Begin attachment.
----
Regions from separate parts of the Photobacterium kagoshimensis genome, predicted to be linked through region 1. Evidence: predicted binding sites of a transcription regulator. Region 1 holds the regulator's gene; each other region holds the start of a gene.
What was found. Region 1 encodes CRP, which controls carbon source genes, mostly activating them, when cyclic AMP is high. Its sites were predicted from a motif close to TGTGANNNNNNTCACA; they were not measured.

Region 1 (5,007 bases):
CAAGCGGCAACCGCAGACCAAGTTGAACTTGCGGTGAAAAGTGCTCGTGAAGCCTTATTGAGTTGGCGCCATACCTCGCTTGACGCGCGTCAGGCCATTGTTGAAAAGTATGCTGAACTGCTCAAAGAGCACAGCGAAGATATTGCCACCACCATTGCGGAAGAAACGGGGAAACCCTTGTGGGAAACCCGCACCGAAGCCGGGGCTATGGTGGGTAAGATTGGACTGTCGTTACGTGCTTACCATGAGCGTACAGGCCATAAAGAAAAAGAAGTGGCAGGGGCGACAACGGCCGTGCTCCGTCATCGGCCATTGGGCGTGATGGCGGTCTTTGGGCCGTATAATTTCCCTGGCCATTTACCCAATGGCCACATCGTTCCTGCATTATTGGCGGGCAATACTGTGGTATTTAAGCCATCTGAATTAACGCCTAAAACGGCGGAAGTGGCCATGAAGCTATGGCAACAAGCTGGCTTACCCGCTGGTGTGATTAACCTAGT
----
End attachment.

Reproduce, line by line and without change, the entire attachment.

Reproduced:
Regions from separate parts of the Photobacterium kagoshimensis genome, predicted to be linked through region 1. Evidence: predicted binding sites of a transcription regulator. Region 1 holds the regulator's gene; each other region holds the start of a gene.
What was found. Region 1 encodes CRP, which controls carbon source genes, mostly activating them, when cyclic AMP is high. Its sites were predicted from a motif close to TGTGANNNNNNTCACA; they were not measured.

Region 1 (5,007 bases):
CAAGCGGCAACCGCAGACCAAGTTGAACTTGCGGTGAAAAGTGCTCGTGAAGCCTTATTGAGTTGGCGCCATACCTCGCTTGACGCGCGTCAGGCCATTGTTGAAAAGTATGCTGAACTGCTCAAAGAGCACAGCGAAGATATTGCCACCACCATTGCGGAAGAAACGGGGAAACCCTTGTGGGAAACCCGCACCGAAGCCGGGGCTATGGTGGGTAAGATTGGACTGTCGTTACGTGCTTACCATGAGCGTACAGGCCATAAAGAAAAAGAAGTGGCAGGGGCGACAACGGCCGTGCTCCGTCATCGGCCATTGGGCGTGATGGCGGTCTTTGGGCCGTATAATTTCCCTGGCCATTTACCCAATGGCCACATCGTTCCTGCATTATTGGCGGGCAATACTGTGGTATTTAAGCCATCTGAATTAACGCCTAAAACGGCGGAAGTGGCCATGAAGCTATGGCAACAAGCTGGCTTACCCGCTGGTGTGATTAACCTAGT